My husband and I had the opportunity to visit the beautiful city of Paris many years ago. We chose to stay in a cozy little Auberge (inn) located in the suburbs many kilometers outside of Paris. With our adventurous (and naive?) spirit, we planned a trip into Paris feeling confident in our ability to navigate the train station, oblivious to any barriers that we might encounter. And of course, everything was written in the French language, and guess what - neither one of us spoke or read French (guess we made an assumption that there would be English subtitles for the American tourists)! After trying to communicate with the ticket agent in our native English and his native French, we took off, confident we knew where we were going.
Once we settled in on the train, we listened for each announcement at each station, patiently awaiting the name of the stop we expected to hear. I don’t know if you’ve ever heard native French, but it sounds nothing like the way Americans try to speak it. So after about an hour, the train comes to a stop. There is an announcement. Everyone disembarks. Except us. Then the lights go out. We’ve come to the end of the line. Whether we planned to or not.
We're sitting there alone, in the dark, wondering where we are and where to go next. We do have a map (albeit French), so we go up to the ground level to find an intersection to orient ourselves as to where we were and where we wanted to go. I have no sense of direction, so I totally relied on my husband. After going over the local directions, and re-visiting the map several times, we were able to develop a plan. The good news is that we did find our way eventually to where we wanted to be and had a wonderful visit in the lovely and historic city. We took a taxi back to the Auberge (don’t ask me to pronounce that) 😊.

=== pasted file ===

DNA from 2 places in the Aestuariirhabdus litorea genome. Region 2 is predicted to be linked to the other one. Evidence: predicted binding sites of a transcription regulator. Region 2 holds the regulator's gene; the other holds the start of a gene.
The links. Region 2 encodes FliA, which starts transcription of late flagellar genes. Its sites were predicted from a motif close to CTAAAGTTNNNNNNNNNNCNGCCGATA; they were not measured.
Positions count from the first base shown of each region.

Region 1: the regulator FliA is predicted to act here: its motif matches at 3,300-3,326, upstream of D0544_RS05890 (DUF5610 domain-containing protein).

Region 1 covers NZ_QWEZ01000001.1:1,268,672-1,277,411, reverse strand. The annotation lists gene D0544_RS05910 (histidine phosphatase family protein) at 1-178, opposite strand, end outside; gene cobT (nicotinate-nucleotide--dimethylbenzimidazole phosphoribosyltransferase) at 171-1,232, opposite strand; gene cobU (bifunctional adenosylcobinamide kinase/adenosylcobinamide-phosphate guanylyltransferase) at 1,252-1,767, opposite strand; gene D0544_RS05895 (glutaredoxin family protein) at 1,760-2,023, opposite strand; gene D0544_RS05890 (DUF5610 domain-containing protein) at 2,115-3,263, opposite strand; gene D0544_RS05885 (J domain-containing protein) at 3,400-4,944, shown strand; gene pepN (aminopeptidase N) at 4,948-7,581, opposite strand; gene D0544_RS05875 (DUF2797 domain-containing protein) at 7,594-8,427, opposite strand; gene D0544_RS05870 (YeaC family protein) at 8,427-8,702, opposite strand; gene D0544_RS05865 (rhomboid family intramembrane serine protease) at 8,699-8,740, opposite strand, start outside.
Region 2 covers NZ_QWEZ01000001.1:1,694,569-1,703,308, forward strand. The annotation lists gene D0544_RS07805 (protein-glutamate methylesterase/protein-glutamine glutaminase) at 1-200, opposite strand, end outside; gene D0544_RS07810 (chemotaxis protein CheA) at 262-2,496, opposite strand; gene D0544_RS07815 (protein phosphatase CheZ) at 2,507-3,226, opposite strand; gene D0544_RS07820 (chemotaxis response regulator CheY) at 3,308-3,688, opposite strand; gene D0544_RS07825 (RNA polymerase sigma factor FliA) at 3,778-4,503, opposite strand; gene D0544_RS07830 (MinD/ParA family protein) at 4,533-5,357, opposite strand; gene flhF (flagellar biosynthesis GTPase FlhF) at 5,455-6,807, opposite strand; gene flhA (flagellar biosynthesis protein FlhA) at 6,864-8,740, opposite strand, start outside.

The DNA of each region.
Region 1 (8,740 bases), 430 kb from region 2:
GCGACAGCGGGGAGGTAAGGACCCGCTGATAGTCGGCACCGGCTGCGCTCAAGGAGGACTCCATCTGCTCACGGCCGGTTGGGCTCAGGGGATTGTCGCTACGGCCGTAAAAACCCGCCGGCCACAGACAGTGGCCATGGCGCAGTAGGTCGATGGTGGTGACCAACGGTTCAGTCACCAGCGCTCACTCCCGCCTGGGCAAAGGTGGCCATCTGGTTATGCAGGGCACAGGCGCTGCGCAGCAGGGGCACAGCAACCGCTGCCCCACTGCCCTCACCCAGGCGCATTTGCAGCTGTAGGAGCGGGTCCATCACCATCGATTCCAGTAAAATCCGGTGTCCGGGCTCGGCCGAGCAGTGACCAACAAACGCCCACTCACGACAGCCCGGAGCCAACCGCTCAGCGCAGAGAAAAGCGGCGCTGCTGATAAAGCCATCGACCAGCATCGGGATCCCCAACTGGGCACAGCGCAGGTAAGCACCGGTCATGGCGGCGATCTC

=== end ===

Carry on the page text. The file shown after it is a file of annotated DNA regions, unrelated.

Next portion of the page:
How does this relate to the ADA, you're wondering? In July, our country celebrates two very important events in the life of America. July the 4th is Independence Day, where the founding fathers provided a declaration – a map of sorts – of the beginning of a new nation. And on July 26, 1990, recognizing a tremendous need in our country for accessibility, the Americans with Disabilities Act (ADA) was passed by a bi-partisan congress. It was a very broad and far-reaching law that designed a plan for inclusion for citizens with disabilities in our country. This was a map given to help navigate the sometimes-confusing issues related to disability and civil rights. As a country, do we always get it right? NO!! But thank goodness we can re-visit the map we have and keep trying to do better.
With some orientation, we can all take part in the implementation of the ADA, making this country available to everyone. And because the ADA “language” can be confusing at times, there are even “train stations” available to help understand it. Those stations are the ADA National Network, of which the Rocky Mountain ADA Center is proud to be a part. Take advantage of our “maps” to learn more about the history of the disability rights movement and the ADA with free training on our website Training | Rocky Mountain ADA.
Happy Anniversary USA, and Happy Anniversary ADA!